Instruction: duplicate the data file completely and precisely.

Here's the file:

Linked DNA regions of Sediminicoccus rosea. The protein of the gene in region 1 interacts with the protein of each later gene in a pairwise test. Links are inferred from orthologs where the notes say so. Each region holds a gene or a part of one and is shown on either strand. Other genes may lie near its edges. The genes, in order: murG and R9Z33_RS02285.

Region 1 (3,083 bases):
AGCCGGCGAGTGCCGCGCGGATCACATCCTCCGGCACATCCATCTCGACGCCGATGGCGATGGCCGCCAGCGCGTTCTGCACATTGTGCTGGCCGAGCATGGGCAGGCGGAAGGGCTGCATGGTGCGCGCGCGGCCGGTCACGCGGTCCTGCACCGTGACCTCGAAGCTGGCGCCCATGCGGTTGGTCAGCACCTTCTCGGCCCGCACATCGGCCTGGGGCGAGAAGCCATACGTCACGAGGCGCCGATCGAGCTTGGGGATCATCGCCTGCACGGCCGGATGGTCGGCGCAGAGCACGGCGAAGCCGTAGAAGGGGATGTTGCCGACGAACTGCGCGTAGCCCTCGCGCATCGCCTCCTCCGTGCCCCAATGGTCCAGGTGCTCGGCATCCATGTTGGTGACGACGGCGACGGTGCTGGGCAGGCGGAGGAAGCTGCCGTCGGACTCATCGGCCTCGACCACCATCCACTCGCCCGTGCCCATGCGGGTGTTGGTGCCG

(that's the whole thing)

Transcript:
Linked DNA regions of Sediminicoccus rosea. The protein of the gene in region 1 interacts with the protein of each later gene in a pairwise test. Links are inferred from orthologs where the notes say so. Each region holds a gene or a part of one and is shown on either strand. Other genes may lie near its edges. The genes, in order: murG and R9Z33_RS02285.

Region 1 (3,083 bases):
AGCCGGCGAGTGCCGCGCGGATCACATCCTCCGGCACATCCATCTCGACGCCGATGGCGATGGCCGCCAGCGCGTTCTGCACATTGTGCTGGCCGAGCATGGGCAGGCGGAAGGGCTGCATGGTGCGCGCGCGGCCGGTCACGCGGTCCTGCACCGTGACCTCGAAGCTGGCGCCCATGCGGTTGGTCAGCACCTTCTCGGCCCGCACATCGGCCTGGGGCGAGAAGCCATACGTCACGAGGCGCCGATCGAGCTTGGGGATCATCGCCTGCACGGCCGGATGGTCGGCGCAGAGCACGGCGAAGCCGTAGAAGGGGATGTTGCCGACGAACTGCGCGTAGCCCTCGCGCATCGCCTCCTCCGTGCCCCAATGGTCCAGGTGCTCGGCATCCATGTTGGTGACGACGGCGACGGTGCTGGGCAGGCGGAGGAAGCTGCCGTCGGACTCATCGGCCTCGACCACCATCCACTCGCCCGTGCCCATGCGGGTGTTGGTGCCG